Tending Bar with Atlanta Eagle’s Tony Jackson

Earlier this year, mixologist Tony Jackson walked away with Georgia Voice’s Best of Atlanta award in the Bartender category. Tony has been pouring at the Atlanta Eagle for over eight years now, and has been a witness to many shifts and changes in the gay bar scene. We caught up with Tony to talk to him about his career, his passion for people and to snag his favorite cocktail recipe, “Santa’s Milk.”

Georgia Voice: How did you get started in mixology?

Tony Jackson: I started because it was a lot of fun and I always wanted to open my own bar. I was working on my undergraduate degree and it fit well with my school schedule.

 I began at a leather bar in Arizona. After it closed down, I moved to Atlanta. I worked at 3 Legged Cowboy for about three months, and then started working at Atlanta Eagle and have been there ever since. This is my eighth year at the Eagle. But I’m also an adjunct art professor at a technical college, too. I teach art history as well as create my own art painting with acrylics.

You’ve been a mixologist for 13 years. You must love it. What is it that you find the most satisfying about your career?

This is going to sound hokey, but I love the people. We get everybody at the Eagle. People think it’s just a leather bar because they have this preconceived notion about it. But here lately, especially over the past two years, we’ve had a whole new demographic of people. They just enjoy the space.

We want people in our community to see us as a neighborhood bar. Everybody is welcome. The bar owner, Richard (Ramey), came up with a slogan during Pride weekend: “Whatever you’re into, that’s what we are.”

During the weekdays, it still has that leather-esque feel. But on Fridays and Saturdays, we are just one of the most fun places you can be in Atlanta. After 10, which is like the magic hour, everything cranks up. We have a guy outside who cooks the best burgers in town. At 10, our leather shop opens, the blackjack table opens, the DJ starts spinning. It all starts up and everyone has the best time.

Are women welcome, too?

Oh, we have TONS of women! They come in all the time. We are also fortunate enough to be one of the only bars in town right now that hosts a transgender group that comes in. We have a lot of transgender customers.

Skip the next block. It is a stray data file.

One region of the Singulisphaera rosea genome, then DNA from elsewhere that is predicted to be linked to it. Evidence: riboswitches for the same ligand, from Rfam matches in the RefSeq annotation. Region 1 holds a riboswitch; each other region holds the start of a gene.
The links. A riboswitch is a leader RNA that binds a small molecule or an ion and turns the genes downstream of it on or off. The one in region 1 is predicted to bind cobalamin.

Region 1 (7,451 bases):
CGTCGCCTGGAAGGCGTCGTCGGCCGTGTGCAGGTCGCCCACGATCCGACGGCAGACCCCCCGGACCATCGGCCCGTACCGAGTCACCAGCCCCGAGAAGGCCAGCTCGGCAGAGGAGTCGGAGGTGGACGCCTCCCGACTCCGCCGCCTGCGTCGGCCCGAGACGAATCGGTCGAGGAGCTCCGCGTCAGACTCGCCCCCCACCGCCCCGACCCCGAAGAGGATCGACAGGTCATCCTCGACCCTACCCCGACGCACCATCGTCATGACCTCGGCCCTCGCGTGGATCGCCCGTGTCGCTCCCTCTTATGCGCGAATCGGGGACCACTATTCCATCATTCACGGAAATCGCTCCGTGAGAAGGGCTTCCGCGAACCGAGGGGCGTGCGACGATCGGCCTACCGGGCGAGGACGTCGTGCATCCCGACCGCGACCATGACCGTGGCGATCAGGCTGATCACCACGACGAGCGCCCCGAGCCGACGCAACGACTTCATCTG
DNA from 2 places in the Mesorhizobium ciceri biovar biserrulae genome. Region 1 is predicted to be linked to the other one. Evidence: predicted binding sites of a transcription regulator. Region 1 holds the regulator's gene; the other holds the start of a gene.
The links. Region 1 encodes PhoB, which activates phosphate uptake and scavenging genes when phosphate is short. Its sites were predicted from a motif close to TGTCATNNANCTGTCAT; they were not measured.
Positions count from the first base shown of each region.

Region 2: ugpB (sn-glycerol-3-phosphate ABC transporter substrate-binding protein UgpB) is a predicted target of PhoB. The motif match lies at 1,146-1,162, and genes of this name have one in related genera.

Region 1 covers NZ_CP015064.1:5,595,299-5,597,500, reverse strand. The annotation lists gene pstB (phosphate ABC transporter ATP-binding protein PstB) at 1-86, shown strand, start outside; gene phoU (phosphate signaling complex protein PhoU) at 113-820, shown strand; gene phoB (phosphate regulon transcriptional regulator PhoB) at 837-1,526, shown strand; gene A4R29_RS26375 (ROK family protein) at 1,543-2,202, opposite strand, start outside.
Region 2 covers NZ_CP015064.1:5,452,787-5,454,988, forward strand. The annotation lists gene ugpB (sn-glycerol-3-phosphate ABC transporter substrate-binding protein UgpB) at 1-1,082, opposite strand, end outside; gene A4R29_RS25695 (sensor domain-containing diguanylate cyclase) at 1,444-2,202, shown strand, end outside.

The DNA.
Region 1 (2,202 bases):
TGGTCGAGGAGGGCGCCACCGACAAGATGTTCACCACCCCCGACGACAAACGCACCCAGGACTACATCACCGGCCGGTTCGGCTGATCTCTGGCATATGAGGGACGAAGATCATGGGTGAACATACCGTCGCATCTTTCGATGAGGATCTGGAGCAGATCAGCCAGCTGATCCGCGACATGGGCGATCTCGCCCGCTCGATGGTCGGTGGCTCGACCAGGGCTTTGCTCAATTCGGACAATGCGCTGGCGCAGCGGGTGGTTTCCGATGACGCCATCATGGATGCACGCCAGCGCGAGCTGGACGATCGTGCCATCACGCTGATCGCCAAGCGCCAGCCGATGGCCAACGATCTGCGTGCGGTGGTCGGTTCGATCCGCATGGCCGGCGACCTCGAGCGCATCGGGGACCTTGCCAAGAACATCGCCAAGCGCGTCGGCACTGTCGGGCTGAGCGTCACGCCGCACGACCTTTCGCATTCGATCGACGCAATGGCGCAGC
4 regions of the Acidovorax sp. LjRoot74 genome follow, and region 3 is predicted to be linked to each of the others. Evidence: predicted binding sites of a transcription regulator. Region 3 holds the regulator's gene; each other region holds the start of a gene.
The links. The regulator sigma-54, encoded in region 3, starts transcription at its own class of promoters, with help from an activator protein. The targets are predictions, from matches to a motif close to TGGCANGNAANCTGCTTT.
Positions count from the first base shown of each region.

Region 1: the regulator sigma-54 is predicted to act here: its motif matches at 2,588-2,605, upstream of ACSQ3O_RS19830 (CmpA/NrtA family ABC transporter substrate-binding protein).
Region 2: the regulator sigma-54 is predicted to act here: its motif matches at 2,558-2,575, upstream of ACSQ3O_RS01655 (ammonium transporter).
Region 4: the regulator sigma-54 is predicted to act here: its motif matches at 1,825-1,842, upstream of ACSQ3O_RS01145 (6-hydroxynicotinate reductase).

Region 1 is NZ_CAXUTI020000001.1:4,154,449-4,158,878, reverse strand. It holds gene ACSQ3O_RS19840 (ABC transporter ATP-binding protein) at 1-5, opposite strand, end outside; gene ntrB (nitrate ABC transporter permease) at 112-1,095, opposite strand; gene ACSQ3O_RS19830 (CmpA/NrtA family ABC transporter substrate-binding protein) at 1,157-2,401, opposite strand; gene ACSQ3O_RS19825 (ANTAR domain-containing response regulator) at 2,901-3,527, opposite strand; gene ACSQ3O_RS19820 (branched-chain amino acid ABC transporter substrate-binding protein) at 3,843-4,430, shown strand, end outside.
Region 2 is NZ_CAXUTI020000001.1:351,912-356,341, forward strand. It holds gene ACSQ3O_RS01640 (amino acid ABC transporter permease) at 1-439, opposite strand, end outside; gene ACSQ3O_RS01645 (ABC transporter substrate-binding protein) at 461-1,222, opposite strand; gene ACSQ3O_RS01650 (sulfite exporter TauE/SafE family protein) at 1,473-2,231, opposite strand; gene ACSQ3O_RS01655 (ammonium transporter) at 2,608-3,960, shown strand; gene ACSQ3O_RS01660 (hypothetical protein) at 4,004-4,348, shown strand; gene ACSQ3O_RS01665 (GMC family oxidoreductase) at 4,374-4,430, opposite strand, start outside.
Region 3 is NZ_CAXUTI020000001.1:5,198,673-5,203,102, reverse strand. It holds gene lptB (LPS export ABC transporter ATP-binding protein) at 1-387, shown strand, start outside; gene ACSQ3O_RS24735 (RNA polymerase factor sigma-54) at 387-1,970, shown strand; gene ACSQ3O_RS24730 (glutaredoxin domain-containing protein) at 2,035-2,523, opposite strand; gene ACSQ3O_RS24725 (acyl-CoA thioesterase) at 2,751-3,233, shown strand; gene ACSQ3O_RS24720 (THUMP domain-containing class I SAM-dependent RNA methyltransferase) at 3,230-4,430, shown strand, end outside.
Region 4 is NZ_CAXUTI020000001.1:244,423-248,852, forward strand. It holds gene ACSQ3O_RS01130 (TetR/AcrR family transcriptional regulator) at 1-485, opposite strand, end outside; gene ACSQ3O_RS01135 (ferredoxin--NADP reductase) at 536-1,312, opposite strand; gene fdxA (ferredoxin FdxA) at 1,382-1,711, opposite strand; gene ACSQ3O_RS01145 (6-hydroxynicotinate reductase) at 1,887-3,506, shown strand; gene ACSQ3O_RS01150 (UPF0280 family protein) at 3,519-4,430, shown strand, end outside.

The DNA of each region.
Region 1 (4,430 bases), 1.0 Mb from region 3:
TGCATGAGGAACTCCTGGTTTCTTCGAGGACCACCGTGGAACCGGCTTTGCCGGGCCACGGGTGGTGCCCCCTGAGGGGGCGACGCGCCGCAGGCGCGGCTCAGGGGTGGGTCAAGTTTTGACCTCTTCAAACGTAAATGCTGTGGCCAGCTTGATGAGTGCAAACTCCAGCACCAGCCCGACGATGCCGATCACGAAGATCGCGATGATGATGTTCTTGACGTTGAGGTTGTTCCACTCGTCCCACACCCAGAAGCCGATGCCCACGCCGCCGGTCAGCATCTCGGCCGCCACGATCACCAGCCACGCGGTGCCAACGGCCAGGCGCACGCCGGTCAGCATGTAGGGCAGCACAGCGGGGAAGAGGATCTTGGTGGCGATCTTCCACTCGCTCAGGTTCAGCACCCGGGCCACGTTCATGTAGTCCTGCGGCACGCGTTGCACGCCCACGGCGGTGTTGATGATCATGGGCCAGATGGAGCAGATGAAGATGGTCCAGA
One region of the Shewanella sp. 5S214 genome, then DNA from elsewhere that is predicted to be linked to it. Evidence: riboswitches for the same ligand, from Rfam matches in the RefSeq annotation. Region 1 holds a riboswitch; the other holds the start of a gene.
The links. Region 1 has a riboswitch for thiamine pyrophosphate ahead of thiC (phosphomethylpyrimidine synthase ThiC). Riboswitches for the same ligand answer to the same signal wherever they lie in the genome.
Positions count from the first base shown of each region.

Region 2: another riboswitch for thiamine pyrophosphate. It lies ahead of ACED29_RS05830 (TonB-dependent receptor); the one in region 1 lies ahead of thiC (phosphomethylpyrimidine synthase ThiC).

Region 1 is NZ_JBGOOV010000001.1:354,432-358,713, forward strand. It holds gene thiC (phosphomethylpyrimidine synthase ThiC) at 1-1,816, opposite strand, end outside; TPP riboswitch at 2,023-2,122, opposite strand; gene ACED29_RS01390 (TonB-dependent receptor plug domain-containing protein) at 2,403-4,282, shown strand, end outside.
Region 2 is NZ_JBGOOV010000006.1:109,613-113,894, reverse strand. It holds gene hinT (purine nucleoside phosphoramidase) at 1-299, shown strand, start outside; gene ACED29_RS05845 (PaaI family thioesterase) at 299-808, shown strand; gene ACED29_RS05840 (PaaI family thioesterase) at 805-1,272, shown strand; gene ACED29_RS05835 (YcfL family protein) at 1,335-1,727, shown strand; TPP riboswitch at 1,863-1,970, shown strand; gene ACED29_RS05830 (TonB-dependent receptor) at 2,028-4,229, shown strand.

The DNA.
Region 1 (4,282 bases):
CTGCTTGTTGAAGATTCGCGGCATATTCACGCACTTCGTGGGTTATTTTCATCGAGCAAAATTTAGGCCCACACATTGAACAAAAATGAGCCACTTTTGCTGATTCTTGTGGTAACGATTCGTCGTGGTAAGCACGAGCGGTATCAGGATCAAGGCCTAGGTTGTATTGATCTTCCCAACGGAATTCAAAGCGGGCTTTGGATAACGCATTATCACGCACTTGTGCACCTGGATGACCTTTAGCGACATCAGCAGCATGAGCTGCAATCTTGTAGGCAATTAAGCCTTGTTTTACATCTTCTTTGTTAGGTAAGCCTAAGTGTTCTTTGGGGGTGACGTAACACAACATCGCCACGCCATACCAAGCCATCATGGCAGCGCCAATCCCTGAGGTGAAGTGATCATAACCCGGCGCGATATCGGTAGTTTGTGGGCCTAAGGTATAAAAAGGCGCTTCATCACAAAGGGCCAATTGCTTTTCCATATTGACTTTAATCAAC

Bartenders have the reputation for helping people. Do you feel like that’s part of your job?

Sometimes. I remember there was this one guy who liked to dress up in drag but he didn’t feel like he’d be comfortable there. I just told him, “If anybody bothers you, you just let me know. Because you’re welcome here and they’re not.” He loved coming in after that.

Back in September of 2009, the Eagle made national news when it was raided by the Atlanta Police Department. It was later confirmed that the police broke several laws, lied and acted inappropriately to many patrons. Do you think the reputation of the bar was affected by that?

At first, people were really supportive, but then they started to disappear. It kind of coincided with the timing and use of (social media and dating) apps. Once upon a time, leather bars were kind of thought of as being these crazy hot spots where all of these things were going on. But we’ve had to change our image for the better. People still find each other there, but that’s the case with any bar. For us, it’s more about finding friendships and being the place where it doesn’t matter who you are or what you look like, you’re going to have a good time and people are going to love you.

We’d like to hear your best bartender story.

I had a guy that came in. It was his first gay bar experience and I was the first gay bartender that he knew. He was kind of scared. I tried to put him at ease and he ended up feeling so comfortable there that about four months later, on Halloween, he came in with his parents. They were all in costumes and they had the best time together. It was fantastic to see. That’s why I do this.

Holiday Recipe

Santa’s Milk

(Equal parts)

Fireball Cinnamon Whisky


Caramel vodka

Shaken lightly and poured into a

well-chilled martini glass